Don’t love your party? Dump it by Valentine’s Day
The presidential primary elections are soon approaching and local election commissioners want voters to know the new rights and rules of early voting and to remind them that not just anyone can participate in a primary election. You have to be registered in a party if you want to vote in its primary.
New York is one of 11 states with closed primaries, meaning voters from outside the party — even ones not affiliated with any party — cannot vote in their primary elections.
Franklin County Republican Election Commissioner Tracy Sparks said in 2016 she encountered some confusion with voters regarding this policy.
“If they want to be involved in the entire process, it’s kind of important to be affiliated with a party,” Sparks said.
Election reforms passed by the state last year extended the deadline for when voters can change their party affiliation before an election. If changing registration by mail, the mail must be postmarked no later than April 3 and get to the board of elections office before April 8.
Feb. 14, Valentine’s Day, is the last day to request a change in voter party registration. Any change request received after that will be processed after the primaries. Before this reform the deadline was seven days after the previous year’s general election.
“It’s been a little bit more popular this year I think,” Sparks said. “On both sides of the aisle.”
April 3 is the last day for someone to register to vote. April 21 is the last day an application for an absentee ballot can be postmarked.
Essex County Republican Commissioner Allison McGahay said there are new primary election hours this year, too. On election days — not early voting days — polls will open at 6 a.m. instead of noon.
Essex County Democratic Commissioner Sue Montgomery-Corey said voters unsure of their current affiliation or where they are registered can check the state Board of Election’s website at voterlookup.elections.ny.gov.
The presidential primary election will be held on April 28, with early voting being held from April 18-26.
There are 12 candidates in the Democratic primary: Michael Bennet, Joe Biden, Michael Bloomberg, Pete Buttigieg, John Delaney, Tulsi Gabbard, Amy Klobuchar, Deval Patrick, Bernie Sanders, Tom Steyer, Elizabeth Warren and Andrew Yang.
There are four candidates in the Republican primary: incumbent Donald Trump, Rocky De La Fuente, Joe Walsh and Bill Weld. The Republican National Committee voted in 2018 to eliminate its debate committee in the 2020 campaign cycle so these candidates will not face off on stage.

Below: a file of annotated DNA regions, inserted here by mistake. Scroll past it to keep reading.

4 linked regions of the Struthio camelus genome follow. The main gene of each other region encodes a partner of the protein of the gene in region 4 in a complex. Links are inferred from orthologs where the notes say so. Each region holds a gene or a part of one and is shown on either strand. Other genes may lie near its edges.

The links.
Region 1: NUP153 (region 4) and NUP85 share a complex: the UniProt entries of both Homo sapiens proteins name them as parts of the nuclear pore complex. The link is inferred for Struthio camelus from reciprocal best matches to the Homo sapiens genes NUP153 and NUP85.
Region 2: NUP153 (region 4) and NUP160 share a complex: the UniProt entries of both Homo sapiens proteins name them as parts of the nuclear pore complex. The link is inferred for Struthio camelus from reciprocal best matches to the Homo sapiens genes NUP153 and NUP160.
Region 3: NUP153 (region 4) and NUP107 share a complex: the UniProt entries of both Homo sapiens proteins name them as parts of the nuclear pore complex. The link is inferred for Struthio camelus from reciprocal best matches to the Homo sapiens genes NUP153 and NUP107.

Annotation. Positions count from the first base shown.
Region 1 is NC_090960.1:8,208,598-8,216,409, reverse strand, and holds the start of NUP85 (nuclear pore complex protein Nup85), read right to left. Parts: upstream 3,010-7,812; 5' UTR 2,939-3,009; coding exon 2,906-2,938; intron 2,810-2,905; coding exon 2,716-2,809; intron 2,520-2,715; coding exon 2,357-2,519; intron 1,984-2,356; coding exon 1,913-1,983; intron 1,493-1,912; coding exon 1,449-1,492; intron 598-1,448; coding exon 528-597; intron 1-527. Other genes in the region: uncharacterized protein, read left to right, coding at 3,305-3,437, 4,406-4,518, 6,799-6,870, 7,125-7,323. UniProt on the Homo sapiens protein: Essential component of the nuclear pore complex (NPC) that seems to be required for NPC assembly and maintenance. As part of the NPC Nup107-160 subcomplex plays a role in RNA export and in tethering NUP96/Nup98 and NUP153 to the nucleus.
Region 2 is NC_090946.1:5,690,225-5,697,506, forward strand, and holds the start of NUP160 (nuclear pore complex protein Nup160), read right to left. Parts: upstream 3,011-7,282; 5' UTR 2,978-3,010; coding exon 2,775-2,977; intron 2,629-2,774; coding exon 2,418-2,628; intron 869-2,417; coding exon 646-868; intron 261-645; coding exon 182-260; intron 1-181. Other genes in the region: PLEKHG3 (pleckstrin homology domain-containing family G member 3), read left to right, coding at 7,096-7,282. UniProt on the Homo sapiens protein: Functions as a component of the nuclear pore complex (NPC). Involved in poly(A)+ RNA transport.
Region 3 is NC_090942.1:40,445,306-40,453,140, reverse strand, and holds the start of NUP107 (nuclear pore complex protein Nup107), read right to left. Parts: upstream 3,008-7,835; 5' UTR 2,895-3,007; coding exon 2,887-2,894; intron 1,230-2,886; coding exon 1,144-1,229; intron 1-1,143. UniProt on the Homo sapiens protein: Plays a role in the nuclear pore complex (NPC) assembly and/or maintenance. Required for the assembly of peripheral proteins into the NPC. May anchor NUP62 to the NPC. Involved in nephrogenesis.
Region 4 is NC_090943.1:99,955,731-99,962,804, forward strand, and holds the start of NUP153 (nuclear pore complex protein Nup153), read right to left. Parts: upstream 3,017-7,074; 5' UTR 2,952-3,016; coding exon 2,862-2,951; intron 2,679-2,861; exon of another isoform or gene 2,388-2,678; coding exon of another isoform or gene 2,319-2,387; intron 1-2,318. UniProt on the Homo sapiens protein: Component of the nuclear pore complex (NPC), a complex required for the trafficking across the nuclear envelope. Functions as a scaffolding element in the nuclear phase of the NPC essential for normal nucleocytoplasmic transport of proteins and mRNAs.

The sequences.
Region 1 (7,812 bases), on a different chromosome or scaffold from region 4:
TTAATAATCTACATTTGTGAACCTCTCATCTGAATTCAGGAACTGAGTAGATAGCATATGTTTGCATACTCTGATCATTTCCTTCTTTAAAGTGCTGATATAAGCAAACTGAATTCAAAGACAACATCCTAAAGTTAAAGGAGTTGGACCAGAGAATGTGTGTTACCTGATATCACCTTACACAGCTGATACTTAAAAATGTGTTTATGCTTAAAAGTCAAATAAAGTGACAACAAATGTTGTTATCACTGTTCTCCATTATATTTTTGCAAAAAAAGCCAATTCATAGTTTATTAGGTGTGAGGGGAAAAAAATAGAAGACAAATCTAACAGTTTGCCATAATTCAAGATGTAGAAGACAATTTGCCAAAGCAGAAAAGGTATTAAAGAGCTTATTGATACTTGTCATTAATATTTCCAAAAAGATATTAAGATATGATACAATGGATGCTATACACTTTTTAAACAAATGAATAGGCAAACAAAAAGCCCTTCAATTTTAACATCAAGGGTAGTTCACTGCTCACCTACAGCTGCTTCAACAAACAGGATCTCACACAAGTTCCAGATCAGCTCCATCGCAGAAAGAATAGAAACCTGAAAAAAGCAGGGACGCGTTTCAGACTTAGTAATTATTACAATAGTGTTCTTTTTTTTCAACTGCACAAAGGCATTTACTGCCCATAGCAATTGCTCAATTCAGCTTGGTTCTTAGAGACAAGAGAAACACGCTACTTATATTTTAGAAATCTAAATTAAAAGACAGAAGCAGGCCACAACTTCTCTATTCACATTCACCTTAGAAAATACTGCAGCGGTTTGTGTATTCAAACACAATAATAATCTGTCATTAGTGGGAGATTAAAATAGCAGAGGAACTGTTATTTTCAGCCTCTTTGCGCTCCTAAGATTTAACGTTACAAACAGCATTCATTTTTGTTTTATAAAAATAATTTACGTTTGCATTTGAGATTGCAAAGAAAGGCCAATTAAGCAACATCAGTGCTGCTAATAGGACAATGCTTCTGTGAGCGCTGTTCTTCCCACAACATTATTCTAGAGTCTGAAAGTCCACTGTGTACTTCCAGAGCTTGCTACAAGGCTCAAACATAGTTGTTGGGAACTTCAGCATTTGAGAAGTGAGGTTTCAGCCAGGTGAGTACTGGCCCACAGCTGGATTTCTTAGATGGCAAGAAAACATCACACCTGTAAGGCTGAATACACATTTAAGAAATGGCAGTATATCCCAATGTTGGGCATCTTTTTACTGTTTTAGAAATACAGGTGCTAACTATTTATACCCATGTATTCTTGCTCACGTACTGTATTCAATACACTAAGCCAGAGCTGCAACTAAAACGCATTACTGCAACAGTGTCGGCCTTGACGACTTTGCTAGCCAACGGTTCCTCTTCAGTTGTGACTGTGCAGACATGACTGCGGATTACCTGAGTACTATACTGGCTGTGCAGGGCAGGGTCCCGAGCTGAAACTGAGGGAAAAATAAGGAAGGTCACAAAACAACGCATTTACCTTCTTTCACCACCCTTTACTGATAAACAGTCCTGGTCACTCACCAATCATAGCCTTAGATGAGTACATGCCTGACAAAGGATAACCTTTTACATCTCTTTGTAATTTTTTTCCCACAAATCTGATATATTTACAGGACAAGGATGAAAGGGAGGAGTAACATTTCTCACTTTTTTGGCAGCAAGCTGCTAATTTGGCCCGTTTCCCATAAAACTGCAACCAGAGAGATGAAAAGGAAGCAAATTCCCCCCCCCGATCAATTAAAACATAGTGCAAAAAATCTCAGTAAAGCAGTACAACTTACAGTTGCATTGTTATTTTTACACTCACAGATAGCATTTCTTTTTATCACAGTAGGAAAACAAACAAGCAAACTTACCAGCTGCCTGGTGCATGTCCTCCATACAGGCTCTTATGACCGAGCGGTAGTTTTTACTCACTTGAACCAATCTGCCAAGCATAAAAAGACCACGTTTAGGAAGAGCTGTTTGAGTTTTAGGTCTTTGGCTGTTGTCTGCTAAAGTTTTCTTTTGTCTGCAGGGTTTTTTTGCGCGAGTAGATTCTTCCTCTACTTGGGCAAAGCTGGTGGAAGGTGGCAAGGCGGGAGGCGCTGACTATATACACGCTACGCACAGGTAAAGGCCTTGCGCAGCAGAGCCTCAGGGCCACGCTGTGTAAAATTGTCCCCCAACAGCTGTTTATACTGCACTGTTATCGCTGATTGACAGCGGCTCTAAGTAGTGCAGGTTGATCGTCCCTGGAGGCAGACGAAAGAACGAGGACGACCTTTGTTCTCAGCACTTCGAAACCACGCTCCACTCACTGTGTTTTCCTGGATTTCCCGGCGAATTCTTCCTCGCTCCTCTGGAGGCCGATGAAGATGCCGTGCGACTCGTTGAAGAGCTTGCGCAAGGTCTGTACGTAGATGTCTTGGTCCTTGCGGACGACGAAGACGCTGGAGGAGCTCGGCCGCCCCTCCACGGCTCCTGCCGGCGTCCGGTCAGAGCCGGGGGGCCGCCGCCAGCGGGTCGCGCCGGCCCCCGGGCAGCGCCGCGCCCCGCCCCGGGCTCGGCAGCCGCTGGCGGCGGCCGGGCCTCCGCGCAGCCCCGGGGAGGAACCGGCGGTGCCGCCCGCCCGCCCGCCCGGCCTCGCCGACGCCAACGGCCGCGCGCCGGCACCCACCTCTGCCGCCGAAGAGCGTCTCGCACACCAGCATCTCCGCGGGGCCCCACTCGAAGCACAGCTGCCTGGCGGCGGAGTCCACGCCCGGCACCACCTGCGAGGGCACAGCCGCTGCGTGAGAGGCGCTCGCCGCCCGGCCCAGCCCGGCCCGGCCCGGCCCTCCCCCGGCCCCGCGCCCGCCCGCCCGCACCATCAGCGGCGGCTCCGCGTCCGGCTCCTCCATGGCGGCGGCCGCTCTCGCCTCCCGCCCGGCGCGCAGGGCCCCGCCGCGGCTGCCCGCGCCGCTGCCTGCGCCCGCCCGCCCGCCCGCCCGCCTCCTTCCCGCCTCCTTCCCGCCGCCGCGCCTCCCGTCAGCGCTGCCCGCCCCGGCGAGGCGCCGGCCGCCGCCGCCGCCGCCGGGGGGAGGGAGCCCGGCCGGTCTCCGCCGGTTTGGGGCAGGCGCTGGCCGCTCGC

Federal, state and local primaries
The rest of the primary elections — congressional, state senate and assembly, county, town and village — will be handled on June 23, with early voting for these positions taking place from June 13-21.
New York’s 21st Congressional District currently has candidates on the Republican and Democratic lines facing no intra-party challenges. Incumbent Rep. Elise Stefanik is running on the Republican line, and Democrat Tedra Cobb from Canton is running again for the seat.
There are three candidates vying for retiring state Sen. Betty Little’s 45th District seat: Republicans Assemblyman Dan Stec and Kevin Beary, a retired English teacher from Colton, and Democrat Kimberly Davis from Clinton County.
There are also four candidates vying for Stec’s 114th Assembly district seat, as he is not running for reelection: Republicans Queensbury Supervisor-at-Large Doug Beaty and Horicon Supervisor Matt Simpson, Democrat Glens Falls 3rd Ward Supervisor Claudia Braymer, and former Thurman town supervisor Evelyn Wood with the SAM party. (Correction: Wood’s name was left out of an earlier version of this article, as she just announced her candidacy Wednesday.)
There are no Essex or Franklin County seats up for election this year.
There will be nine days of early voting leading up to each election, a total of 27 days of early voting and a total of 30 days to cast votes this year. This is the second time New York boards of election will run early voting, having previously done so for the November 2019 general election.
“It went smoothly for sure,” McGahay said. “(But) we didn’t see the numbers that we were hoping to see.”
In 2019, 294 people early voted in Essex County, and 328 did in Franklin County.
Both counties’ election commissioners said they expect more this year, being a presidential and congressional election year.
Running early voting comes at a cost to both counties, but Essex is more prepared for that this year than Franklin.
“Financially, it’s problematic,” Sparks said.
Sparks said it is unlikely there will be a second early voting site in Franklin County this year, as she had hoped. She said the county will likely be unable to provide a south-end early voting center because of a lack of funding.
Montgomery-Corey said Essex County has a grant still available from last year it has not spent yet. She said the board has not met yet to discuss the possibility of a second early voting site.
The general election will take place Nov. 3 with early voting from Oct. 24 to Nov. 1.